State sees plunge in personal income
29.8% fall listed as U.S.' 6th worst
Personal income in Arkansas fell 29.8% in the second quarter, with increases in earnings more than offset by the declines in pandemic-related government aid, the U.S. Bureau of Economic Analysis said Thursday.
Only five other states -- Alabama, Kentucky, Mississippi, New Mexico and West Virginia -- saw steeper drops in personal income than Arkansas.
West Virginia personal income fell the most, 34%.
Nationally, personal income fell 21.8% in the same quarter after increasing 56.8% in the first quarter, according to the bureau's estimates. Arkansas' personal income differential between quarters was even more stark with personal income jumping 74.5% in the first quarter, largely on the strength of the government aid.
"The 2021 second-quarter estimates of state personal income reflected the continued economic recovery, reopening of establishments and continued government response related to the COVID-19 pandemic," the bureau said. "In the second quarter, government assistance payments associated with pandemic-related assistance programs, such as direct economic impact payments and expanded unemployment benefits, declined."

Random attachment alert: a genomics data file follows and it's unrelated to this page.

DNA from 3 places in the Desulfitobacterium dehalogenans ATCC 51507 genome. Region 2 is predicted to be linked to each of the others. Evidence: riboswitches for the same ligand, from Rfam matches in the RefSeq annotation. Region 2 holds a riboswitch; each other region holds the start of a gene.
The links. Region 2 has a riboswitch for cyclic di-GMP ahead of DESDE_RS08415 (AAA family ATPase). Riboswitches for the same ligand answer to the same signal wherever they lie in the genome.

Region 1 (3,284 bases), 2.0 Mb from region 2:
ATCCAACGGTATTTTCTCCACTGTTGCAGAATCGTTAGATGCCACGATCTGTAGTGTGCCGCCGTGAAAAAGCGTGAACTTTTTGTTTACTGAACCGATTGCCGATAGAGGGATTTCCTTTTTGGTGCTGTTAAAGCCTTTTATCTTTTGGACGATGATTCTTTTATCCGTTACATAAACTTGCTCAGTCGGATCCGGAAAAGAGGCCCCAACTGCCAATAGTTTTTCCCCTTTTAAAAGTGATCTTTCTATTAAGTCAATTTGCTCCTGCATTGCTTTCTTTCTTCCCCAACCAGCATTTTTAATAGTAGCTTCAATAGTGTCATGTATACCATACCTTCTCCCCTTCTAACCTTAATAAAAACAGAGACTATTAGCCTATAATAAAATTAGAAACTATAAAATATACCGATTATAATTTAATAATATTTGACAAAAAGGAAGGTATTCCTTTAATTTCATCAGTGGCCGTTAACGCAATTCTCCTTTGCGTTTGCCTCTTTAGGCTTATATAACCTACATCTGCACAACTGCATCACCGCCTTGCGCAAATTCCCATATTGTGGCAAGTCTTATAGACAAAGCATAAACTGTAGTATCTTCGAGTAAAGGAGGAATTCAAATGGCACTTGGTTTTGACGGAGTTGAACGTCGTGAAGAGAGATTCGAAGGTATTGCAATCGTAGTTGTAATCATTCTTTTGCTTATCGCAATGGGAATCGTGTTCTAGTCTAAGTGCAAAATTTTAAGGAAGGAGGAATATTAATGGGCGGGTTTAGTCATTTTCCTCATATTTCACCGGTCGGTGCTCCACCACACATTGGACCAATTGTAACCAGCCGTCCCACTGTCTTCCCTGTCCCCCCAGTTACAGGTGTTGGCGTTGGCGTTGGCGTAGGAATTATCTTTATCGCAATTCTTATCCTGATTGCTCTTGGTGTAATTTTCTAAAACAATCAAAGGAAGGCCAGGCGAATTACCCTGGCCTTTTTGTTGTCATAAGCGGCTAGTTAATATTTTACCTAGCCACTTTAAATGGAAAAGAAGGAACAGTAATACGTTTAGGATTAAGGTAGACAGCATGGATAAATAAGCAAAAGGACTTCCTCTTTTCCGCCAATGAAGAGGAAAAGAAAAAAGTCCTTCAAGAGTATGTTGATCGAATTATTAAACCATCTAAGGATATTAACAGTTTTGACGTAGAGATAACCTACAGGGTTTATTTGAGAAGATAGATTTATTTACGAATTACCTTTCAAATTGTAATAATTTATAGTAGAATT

Arkansas' personal income fell to $149.1 billion in the second quarter from $162.9 billion in the first quarter, according to the bureau.
Net earnings in the state rose by $2.1 billion, or 11.6%. The bureau defines net earnings as "earnings by place of work" -- the sum of wages and salaries, supplements to wages and salaries, and proprietors.
Dividends, interest payments and rent rose by $398 million, or 5%. By contrast, government aid fell by $16.3 billion, or 75.6%.
In the United States, net earnings rose 10.7%. Dividends, interest and rent rose 4.4% and government aid fell 72.6%.
"The decrease in transfer receipts primarily reflected a reduction in direct economic impact payments provided by the Coronavirus Response and Relief Supplemental Appropriations Act and the American Rescue Plan Act and a decrease in state unemployment insurance compensation," the bureau said in the release. "Transfer receipts decreased in every state, ranging from $2.5 billion in the District of Columbia to $185.6 billion in California."